Thus, Albert created Story Circle, a community that supports and connects women writers. “We thrive in community, in collaboration. We are literary citizens. Communities work best when all play the part of givers, as well as receivers. We do this by paying it forward.” 

Speaking of paying it forward, I have to share a wonderful class starting soon, “Consider Birds: Trading Anxiety for Peace of Mind” taught by Jodi Shaw. Meadowlark will be featured in the course and I get to pop in virtually via video to be a part of the class. Jodi is an incredible artist and inspirer.

She is currently at work on a piece inspired by “song” in Meadowlark. Jodi wrote, “The altered guitar is inspired by a passage in Dawn Wink’s novel Meadowlark between the heroine Grace and her dear friend Daisy. It is all about living your song, which to me means being true to who you are. It celebrates song, authenticity, and the South Dakota prairie.”I can’t wait to see what she creates. Jodi creates magic, beauty, and inspiration through her work.

Song, Artist Jodi Shaw

Song, Artist Jodi Shaw

Consider Birds, Jodi Shaw

Song, Jodi Shaw

Artist, Jodi Shaw

Artist, Jodi Shaw

I returned to Santa Fe to write, run, and muse on all. Let’s all go out and pay it forward, make outrageous requests, champion yourself and others—and listen to the soul of the land. 

Friday evening run with Clyde.

Friday evening run with Clyde.



TESOL 2016 – Language, Culture, Identity, and Love

Baltimore Harbor

Baltimore Harbor

At the recent TESOL International Conference in Baltimore, we dove into ideas around Language, Culture, and Identity in roundtable panel discussion in a session created by Dr. Francisco Ramos.

BEIS Roundtable

Manka Varghese, Alsu Gilmetdinova, Francisco Ramos, Dawn Wink, Eric Dwyer, Constantine Ioannou

Francisco sent we panelists the questions and guiding quotes to muse ahead of time:

     – What factors play roles in the loss of minority languages?
     – Is this the reality around us?
     – Is it possible to revert this trend?
     – Can we save/Is it worth saving each and every language?
     – Can culture be taught?
     – What is won and and what is lost when we relocate?
     – Do we really manage to belong?
           o “Acoma is home, but I don’t live there” (Simon Ortiz)
     – In order to fit in in a group:
          o Do you need both culture and language or is knowledge of culture enough?
     – Do we feel/act differently depending on the language(s) we use? Why?
     – Can a name change affect/impact who we are?
     – “So, what happens when one combines a deep sense of place with a sense of exile within one’s own home?” (Dawn Wink)

FlagsOf course, these ideas make my own heart beat wildly. If these ideas interest you, grab a pen and scribble your own thoughts to the guiding questions and quotes. Here is the full PPT created by Francisco: Roundtable_Questions copy

“There is a reason why the language we inherit at birth is called our mother tongue. It is our mother, forgiving, embracing, naming the world and all its emotions. Though I have lived for the last forty years in cities where English or French is the language of the majority, it’s Bangla that exercises motherly restraint over my provisional, immigrant identity.” ~Bharati Mukherjee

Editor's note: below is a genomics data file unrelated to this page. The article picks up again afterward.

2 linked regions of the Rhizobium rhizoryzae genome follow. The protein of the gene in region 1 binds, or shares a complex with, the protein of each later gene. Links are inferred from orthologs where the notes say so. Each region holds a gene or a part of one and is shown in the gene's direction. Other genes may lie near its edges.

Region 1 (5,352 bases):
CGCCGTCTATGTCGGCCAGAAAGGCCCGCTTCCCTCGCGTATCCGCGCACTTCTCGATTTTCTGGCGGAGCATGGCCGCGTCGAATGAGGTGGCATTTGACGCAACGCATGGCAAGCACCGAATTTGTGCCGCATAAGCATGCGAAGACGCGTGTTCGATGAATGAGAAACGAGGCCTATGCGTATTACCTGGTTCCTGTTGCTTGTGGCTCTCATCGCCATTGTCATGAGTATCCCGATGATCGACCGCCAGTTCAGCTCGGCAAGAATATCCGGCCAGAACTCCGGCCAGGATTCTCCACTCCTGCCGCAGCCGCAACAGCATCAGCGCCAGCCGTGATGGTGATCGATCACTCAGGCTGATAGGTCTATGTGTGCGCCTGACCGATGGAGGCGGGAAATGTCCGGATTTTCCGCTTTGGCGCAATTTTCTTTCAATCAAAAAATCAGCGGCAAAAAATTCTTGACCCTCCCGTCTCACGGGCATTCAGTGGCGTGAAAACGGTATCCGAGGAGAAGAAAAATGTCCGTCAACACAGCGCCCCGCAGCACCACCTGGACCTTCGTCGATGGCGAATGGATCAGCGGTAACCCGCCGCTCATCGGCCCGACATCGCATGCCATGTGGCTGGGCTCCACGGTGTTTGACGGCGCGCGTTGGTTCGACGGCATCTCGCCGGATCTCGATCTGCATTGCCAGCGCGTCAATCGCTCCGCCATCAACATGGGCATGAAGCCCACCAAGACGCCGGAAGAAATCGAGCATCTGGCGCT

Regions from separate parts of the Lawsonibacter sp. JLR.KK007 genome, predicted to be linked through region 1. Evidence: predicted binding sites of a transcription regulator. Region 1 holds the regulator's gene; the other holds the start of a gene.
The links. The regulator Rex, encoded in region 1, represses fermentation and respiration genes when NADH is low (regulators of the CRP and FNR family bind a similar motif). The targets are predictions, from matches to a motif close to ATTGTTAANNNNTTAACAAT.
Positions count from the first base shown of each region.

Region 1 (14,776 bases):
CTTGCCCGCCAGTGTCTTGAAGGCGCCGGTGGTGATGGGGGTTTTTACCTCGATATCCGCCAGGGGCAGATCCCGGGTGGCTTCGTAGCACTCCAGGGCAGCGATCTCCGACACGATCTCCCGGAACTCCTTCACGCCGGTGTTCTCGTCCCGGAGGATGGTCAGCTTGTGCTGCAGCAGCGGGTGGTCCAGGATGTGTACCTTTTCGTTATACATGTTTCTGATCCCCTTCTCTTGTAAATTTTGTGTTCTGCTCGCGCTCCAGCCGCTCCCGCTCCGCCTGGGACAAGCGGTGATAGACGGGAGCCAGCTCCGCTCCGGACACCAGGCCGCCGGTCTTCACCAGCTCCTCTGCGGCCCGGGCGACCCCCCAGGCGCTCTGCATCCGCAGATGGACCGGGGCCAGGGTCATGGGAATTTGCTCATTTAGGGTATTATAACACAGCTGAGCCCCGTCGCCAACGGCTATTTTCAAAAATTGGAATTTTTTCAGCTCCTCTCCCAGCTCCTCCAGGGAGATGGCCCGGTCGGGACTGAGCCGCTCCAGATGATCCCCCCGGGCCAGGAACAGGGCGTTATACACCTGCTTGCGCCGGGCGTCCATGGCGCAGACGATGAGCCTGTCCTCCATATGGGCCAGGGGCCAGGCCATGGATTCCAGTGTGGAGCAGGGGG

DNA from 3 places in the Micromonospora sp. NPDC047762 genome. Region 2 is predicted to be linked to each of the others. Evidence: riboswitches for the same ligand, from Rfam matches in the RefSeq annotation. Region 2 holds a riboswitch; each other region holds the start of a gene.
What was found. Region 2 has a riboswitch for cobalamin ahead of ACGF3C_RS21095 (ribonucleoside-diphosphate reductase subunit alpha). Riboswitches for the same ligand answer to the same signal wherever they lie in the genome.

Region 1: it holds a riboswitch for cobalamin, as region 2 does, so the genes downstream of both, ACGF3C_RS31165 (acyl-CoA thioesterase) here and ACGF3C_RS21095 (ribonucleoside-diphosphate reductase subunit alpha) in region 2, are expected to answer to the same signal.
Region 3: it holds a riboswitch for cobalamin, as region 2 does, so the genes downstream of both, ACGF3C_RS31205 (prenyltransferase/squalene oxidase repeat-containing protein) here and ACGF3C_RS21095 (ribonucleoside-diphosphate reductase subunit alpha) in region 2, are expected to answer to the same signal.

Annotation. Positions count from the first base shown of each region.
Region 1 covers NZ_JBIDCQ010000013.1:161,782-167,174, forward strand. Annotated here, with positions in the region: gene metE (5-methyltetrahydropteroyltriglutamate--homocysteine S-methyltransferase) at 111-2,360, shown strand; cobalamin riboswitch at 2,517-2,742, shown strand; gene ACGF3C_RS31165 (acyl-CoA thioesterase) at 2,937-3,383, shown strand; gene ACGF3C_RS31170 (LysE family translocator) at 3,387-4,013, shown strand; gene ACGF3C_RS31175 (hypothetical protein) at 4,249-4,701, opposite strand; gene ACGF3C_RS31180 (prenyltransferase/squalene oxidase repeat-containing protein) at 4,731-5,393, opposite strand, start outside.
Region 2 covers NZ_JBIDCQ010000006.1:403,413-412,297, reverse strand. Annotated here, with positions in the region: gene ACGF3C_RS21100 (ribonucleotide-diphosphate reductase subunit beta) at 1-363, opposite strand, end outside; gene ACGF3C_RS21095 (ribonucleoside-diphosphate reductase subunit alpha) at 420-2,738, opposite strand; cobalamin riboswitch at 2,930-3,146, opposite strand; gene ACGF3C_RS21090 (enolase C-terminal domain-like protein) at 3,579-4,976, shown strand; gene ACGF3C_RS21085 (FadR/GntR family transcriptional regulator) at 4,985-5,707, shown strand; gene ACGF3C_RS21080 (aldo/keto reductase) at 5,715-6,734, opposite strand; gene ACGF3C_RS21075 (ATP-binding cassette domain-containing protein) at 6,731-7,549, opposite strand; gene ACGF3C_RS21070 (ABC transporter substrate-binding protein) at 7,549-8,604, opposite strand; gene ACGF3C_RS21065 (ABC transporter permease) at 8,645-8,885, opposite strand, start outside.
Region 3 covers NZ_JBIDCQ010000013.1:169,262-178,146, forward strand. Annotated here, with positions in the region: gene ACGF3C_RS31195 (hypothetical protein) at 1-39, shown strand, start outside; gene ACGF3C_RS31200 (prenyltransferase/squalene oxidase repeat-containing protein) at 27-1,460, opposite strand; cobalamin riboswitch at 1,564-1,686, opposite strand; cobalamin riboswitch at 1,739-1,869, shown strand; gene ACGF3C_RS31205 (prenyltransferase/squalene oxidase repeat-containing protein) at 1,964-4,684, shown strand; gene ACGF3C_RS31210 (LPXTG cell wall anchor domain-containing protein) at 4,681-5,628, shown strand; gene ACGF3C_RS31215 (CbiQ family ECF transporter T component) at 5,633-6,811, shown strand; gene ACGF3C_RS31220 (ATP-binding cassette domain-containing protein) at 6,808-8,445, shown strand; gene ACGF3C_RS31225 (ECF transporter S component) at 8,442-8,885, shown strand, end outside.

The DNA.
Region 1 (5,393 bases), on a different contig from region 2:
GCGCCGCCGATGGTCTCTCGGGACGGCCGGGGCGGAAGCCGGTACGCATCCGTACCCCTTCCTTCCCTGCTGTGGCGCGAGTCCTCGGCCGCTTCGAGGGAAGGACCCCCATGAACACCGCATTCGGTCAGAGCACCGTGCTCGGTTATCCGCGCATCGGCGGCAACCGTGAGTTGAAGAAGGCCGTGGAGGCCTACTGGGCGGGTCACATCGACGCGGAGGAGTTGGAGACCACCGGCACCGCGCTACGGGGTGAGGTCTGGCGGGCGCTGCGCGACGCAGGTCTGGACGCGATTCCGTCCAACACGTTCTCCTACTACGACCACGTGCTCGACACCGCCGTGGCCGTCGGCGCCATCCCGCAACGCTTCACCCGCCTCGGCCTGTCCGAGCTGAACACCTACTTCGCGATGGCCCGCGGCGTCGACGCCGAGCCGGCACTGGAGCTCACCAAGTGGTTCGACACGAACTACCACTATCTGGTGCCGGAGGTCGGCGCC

This is an especially poignant quote for all human reasons, and for me at TESOL as my own mom introduced me to TESOL years ago. In the intervening decades, the conference has almost always fallen on the week around our birthdays and we’ve celebrated our birthdays together in various states and convention centers. 

With Mom on 27th floor above the Harbor.

With Mom on 27th floor above the Harbor.

Road to Atall School © Joan Wink

Road to Atall School © Joan Wink

This year Mom spoke onBreaking Borders with Stories: Birth to Death.” I was thrilled to be asked to introduce Mom, as the creator of my own birth story. 

Mom shared many stories, including of two young boys from the Congo; Missy and the Most Magnificent Thing in a one-room school house (K-8) in South Dakota, and:

Why Stories

Mom, Baltimore Harbor.

Mom, Baltimore Harbor.

•  To break borders, even our own self-imposed borders;

  • •  To affirm identity;
  • •  To capture a moment in time;
  • •  To create our shared heritage;
  • •  To access language and literacy;
  • •  To teach.

The human brain favors stories or the narrative form as a primary means of organizing and relating human experience. Stories contain large amounts of valuable information even when the storyteller forgets or invents new details. ~ Leslie Silko, The Turquoise Ledge: A Memoir

Sandra Mercuri

Sandra Mercuri

This year’s TESOL Conference leaves me amazed on many levels. As I flew back across the states and thought of this year’s conference, I thought of the richness of ideas, the depth of reflection and dedication, the amazing contexts in which people teach, all of our amazing students, and the life stories of so very many of us filled with both beauty and the acute challenges that reflect the human costs of the bureaucratization of education. 

Underlying all lies love

Mary Scholl

Mary Scholl

As important as the new ideas, the research, the pedagogy and methodology—is the community, friendship and love that come together during this time. Amidst the presentations, we found each other to catch up on the past year, to hug and share, to walk the harbor and talk about life, to talk about upcoming life decisions when there is no easy answer, to toss out ideas about the future, to connect. We texted, “Where are you?” “Coffee?” “I’ll find you.”

This is what sustains, this is community, this is as important as any new research or ideas—friendships filled with shared experiences and roots across the miles and years, heart connections.
Francisco & Juliet

Francisco Ramos & Juliet Luther